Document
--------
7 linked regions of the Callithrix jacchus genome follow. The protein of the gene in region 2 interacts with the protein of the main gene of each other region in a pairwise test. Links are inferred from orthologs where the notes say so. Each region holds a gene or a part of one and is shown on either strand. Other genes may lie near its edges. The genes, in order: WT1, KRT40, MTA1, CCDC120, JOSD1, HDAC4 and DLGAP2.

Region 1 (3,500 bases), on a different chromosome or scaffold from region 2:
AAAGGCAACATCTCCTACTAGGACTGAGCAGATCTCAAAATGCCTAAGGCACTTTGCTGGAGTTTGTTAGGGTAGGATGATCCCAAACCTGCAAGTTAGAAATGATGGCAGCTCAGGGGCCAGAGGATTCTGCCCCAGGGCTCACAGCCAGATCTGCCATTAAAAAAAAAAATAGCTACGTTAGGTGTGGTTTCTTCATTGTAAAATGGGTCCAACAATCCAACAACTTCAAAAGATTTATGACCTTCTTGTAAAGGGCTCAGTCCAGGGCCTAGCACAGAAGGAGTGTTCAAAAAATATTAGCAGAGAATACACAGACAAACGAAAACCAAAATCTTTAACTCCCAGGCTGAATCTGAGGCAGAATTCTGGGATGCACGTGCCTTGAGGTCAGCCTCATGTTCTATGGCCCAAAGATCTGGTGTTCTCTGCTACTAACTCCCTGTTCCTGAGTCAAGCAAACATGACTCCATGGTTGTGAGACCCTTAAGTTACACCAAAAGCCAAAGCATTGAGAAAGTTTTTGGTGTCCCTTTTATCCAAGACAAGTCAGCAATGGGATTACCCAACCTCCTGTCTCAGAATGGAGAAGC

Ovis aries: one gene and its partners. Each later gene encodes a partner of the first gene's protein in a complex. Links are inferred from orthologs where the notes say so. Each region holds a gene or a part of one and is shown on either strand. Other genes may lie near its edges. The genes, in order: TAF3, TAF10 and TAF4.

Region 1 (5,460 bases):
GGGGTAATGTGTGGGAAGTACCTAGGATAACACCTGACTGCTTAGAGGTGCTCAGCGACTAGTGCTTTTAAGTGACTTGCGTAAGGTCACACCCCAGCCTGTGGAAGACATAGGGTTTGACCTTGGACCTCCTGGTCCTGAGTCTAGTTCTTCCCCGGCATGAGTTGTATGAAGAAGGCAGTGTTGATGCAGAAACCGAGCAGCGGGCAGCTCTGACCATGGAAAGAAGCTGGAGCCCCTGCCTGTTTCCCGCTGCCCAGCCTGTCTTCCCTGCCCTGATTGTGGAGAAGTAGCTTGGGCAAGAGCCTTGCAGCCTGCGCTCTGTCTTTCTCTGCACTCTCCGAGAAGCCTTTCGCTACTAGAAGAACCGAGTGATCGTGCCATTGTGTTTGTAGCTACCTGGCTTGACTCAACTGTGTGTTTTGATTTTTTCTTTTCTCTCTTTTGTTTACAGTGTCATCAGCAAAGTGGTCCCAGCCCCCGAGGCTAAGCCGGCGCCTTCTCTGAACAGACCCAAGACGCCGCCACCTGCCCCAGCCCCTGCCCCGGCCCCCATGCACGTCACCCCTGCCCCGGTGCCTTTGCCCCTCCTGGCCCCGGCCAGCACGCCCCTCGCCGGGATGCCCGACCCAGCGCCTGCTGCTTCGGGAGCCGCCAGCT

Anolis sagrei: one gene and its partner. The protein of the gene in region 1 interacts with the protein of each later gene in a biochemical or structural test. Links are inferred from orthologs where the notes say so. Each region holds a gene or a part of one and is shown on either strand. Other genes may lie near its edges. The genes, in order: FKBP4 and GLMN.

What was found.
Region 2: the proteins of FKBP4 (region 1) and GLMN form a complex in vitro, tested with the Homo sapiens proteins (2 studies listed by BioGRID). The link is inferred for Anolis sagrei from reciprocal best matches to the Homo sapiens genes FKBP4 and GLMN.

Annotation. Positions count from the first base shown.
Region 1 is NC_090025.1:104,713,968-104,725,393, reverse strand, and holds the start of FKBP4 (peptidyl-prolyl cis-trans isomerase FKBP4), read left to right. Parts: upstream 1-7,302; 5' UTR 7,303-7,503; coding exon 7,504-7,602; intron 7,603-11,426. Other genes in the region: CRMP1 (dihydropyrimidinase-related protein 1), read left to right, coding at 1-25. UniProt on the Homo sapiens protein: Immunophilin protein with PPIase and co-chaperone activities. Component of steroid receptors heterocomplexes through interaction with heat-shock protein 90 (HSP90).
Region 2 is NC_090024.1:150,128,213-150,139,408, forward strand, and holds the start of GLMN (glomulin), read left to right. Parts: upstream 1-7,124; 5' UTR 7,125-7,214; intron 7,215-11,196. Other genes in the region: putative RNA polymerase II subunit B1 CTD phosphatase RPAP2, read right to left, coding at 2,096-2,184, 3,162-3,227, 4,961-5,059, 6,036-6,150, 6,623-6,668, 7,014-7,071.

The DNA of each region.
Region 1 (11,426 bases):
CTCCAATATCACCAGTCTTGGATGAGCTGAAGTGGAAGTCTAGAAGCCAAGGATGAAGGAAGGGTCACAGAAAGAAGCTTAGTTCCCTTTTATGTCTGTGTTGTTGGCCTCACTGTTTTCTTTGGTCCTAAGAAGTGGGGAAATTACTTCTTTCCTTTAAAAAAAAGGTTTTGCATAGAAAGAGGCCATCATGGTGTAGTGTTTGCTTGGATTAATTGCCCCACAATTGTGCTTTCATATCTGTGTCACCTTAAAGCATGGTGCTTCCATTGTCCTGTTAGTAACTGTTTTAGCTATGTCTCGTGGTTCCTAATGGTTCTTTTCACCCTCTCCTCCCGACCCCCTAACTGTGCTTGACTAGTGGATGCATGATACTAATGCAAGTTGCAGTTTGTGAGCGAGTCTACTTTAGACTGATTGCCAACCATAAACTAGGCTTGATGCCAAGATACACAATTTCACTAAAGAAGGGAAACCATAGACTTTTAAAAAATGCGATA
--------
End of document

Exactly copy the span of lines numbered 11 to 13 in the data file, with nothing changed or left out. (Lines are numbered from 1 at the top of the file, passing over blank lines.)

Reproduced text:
Region 1 is NC_090025.1:104,713,968-104,725,393, reverse strand, and holds the start of FKBP4 (peptidyl-prolyl cis-trans isomerase FKBP4), read left to right. Parts: upstream 1-7,302; 5' UTR 7,303-7,503; coding exon 7,504-7,602; intron 7,603-11,426. Other genes in the region: CRMP1 (dihydropyrimidinase-related protein 1), read left to right, coding at 1-25. UniProt on the Homo sapiens protein: Immunophilin protein with PPIase and co-chaperone activities. Component of steroid receptors heterocomplexes through interaction with heat-shock protein 90 (HSP90).
Region 2 is NC_090024.1:150,128,213-150,139,408, forward strand, and holds the start of GLMN (glomulin), read left to right. Parts: upstream 1-7,124; 5' UTR 7,125-7,214; intron 7,215-11,196. Other genes in the region: putative RNA polymerase II subunit B1 CTD phosphatase RPAP2, read right to left, coding at 2,096-2,184, 3,162-3,227, 4,961-5,059, 6,036-6,150, 6,623-6,668, 7,014-7,071.

The DNA of each region.